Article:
When you or a loved one suffers an injury on someone else’s residential or commercial property, it can be a stressful experience as you try to figure out the financial ramifications and other consequences. Getting injured due to another person’s negligence is frustrating since it means the incident could have been avoided if they just fixed the issue before you fell and hurt yourself.
Even though it is a stressful time, do not end it too quickly by jumping to accept the insurance adjuster’s initial offer. This can end up hurting you in the long run. Learn why you should not accept a cash settlement from a Los Angeles insurance adjuster for your premises liability injury.
Types of Costs that a Personal Injury May Incur
When you injure yourself on someone else’s property, you could end up with a large amount of bills and other financial issues as well, according to the Journal of American Geriatrics Society. These will add up quickly, and you should not have to bear the burden of these costs, which can include:
- Medical Bills: You may have hospital bills, surgery costs, doctor bills, emergency room copays, and other costs after your injury.
- Future Medical Costs: Depending on the severity of your injury, you could have a stay in a long-term rehabilitation facility, ongoing physical therapy needs, and more that you deserve to be compensated for by the negligent party.
- Lost Earnings: Recovering from an injury can take quite some time, and more than likely, your employer will not be paying you for the time that you are away from your job. You may end up using your paid time off in the process. This can quickly add up as well.
- Loss of Future Earnings: Your injury could end up preventing you from returning to the job that you held before it occurred, and you should be compensated for your loss of future potential earnings.
As you can see, the financial costs associated with your injury can quickly amass into what can seem like insurmountable amounts, which could make it tempting to accept the first initial offer. However, that decision may end up harming you more than helping you, as their offer, more than likely, will not cover everything that you need.
In the time after an accident, unanticipated costs can continue to arise, and the insurance company knows this. They try to make you an offer quickly in hopes that you will take it. By doing so, you often agree to forfeit your right to take legal action against them later on.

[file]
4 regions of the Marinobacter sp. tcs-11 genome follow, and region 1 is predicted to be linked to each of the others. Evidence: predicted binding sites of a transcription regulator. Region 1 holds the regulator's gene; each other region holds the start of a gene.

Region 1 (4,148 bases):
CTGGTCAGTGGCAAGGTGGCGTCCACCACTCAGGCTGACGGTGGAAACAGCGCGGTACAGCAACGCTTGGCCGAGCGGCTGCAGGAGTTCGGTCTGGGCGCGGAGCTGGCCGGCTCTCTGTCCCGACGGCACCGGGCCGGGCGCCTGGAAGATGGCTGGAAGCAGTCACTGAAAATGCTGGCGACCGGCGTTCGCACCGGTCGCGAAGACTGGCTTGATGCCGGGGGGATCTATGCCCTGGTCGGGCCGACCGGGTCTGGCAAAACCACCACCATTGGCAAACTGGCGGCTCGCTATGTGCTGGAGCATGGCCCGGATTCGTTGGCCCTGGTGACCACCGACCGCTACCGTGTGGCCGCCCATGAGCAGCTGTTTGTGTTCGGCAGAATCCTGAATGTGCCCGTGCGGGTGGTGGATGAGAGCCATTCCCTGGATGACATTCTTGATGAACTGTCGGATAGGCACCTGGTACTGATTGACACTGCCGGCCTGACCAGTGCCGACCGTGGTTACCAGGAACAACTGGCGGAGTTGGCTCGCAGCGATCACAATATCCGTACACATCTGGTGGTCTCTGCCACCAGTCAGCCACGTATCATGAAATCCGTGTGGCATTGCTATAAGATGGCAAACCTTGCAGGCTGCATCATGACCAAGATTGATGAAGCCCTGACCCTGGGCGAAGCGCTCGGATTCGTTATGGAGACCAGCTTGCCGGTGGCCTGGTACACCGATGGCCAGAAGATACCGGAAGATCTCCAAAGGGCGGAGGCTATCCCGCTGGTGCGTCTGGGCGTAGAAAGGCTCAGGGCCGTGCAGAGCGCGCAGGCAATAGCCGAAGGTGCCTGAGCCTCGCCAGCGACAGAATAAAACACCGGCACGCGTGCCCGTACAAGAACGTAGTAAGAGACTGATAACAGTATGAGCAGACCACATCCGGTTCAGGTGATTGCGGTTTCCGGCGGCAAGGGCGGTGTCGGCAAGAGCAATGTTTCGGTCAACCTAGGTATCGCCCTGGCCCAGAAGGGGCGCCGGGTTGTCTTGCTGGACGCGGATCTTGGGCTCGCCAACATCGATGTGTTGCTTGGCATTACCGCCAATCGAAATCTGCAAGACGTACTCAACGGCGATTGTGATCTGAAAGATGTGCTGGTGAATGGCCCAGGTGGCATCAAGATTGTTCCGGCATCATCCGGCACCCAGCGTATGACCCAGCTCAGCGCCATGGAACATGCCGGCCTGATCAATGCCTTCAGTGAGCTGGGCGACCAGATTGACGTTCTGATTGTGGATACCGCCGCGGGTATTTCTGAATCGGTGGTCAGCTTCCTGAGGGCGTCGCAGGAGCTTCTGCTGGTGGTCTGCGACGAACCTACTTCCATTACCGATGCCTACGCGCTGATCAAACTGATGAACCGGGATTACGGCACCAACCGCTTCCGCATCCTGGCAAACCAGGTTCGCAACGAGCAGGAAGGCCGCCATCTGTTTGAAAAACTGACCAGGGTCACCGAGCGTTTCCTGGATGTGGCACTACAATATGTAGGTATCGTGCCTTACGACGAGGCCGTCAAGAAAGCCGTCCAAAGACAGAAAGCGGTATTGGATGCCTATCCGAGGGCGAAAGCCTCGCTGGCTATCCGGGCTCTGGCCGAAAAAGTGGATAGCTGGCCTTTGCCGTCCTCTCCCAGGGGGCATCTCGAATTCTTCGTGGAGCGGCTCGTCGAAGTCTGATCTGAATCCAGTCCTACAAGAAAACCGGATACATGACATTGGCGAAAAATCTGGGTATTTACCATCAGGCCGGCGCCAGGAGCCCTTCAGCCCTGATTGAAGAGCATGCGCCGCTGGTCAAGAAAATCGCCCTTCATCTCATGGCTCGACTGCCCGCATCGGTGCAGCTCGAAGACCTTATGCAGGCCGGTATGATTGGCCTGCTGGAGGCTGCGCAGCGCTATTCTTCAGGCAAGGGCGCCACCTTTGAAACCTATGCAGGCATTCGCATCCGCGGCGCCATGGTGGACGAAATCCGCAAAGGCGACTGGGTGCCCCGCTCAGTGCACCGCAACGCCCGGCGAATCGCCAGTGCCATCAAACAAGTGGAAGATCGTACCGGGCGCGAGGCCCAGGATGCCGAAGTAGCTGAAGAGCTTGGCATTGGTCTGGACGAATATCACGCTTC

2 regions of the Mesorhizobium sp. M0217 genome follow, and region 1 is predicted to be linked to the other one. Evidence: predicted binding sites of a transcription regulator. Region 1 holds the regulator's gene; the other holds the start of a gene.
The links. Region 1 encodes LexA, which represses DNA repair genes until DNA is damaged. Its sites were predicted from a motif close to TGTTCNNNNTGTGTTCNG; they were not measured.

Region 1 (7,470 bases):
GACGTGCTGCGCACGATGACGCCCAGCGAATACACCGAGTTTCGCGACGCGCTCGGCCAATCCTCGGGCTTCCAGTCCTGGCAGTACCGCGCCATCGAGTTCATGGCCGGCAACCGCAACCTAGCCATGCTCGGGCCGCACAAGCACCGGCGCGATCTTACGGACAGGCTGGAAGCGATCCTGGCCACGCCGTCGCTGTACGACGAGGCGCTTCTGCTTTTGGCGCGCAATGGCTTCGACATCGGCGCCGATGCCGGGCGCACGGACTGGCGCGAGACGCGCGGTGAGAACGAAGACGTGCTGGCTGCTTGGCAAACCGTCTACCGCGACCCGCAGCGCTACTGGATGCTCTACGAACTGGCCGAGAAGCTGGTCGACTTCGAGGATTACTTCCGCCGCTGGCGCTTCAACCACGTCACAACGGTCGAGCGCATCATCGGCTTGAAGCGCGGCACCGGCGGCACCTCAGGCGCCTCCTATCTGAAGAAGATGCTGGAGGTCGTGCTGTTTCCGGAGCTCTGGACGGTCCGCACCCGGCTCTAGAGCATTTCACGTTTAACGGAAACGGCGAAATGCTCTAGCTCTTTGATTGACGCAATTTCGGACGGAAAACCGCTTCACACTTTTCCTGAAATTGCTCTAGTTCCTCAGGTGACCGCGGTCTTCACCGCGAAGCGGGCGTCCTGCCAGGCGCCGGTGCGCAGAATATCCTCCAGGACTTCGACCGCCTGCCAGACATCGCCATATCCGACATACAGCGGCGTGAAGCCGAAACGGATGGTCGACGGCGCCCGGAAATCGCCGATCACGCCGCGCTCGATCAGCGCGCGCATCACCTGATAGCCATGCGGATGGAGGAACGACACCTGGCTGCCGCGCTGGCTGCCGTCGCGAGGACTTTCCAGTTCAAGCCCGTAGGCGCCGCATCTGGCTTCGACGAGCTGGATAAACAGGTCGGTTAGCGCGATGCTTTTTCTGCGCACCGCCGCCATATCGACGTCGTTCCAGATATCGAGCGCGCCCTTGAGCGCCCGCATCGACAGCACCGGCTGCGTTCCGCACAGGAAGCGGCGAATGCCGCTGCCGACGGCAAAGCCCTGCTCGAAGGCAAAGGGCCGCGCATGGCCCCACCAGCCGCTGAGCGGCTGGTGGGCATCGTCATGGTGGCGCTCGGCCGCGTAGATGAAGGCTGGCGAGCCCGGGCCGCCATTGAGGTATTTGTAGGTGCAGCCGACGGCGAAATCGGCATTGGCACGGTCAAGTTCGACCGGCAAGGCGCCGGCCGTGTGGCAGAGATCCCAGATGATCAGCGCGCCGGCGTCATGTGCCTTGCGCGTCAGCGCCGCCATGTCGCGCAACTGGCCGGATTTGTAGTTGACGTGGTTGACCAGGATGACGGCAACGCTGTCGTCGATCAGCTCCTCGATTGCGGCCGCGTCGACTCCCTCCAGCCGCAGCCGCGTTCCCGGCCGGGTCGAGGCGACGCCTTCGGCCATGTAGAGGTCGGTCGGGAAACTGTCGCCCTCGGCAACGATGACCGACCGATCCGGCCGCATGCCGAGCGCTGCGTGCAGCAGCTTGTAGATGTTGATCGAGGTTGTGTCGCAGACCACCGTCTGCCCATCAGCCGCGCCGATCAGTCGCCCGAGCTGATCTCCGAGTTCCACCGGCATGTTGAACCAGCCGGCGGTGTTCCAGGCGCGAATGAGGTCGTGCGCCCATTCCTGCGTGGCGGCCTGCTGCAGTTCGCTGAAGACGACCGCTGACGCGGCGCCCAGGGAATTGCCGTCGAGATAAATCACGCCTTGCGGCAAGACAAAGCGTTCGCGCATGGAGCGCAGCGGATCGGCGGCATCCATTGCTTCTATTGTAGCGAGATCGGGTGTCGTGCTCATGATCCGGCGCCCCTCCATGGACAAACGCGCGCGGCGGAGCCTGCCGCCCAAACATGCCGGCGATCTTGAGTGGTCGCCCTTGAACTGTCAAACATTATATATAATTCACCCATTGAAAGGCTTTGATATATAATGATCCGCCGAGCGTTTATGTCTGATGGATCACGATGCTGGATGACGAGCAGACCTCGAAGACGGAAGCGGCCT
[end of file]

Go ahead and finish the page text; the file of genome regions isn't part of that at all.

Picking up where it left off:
Why You Should Speak to a Lawyer Before Doing Anything
Before you think about accepting the offer from the insurance adjuster, you should consult with a premises liability lawyer. The lawyer will be able to provide you with valuable guidance about your case and assess the fairness of the initial settlement from the insurance company. More often than not, the insurance company will offer you a much lower settlement than what you deserve for your injury.
Once you decide to hire a lawyer to help with your Los Angeles premises liability case, they start negotiating directly with the insurance companies, which negates the threat of them trying to take advantage of you and lowball you. They will also try to swiftly end the case and get you the compensation you deserve as soon as possible.
Your lawyer will help with compiling all that is needed for your case, including evidence such as security camera footage, medical records, photos of the scene where you were injured, witness statements, and more. They will also anticipate any loopholes that the other side may try to use against you.
Think Twice Before Accepting an Initial Cash Settlement
If you have suffered an injury due to premises liability, you may be entitled to recover much more compensation than what the insurance company may offer you in a settlement. Instead of accepting their low offer, consider speaking with a Los Angeles premises liability lawyer instead.
At Pintas & Mullins Law Firm, we can fight for you to make sure you seek the compensation you deserve for your injury. Contact us at (800) 223-5115 to begin a free consultation with our representatives.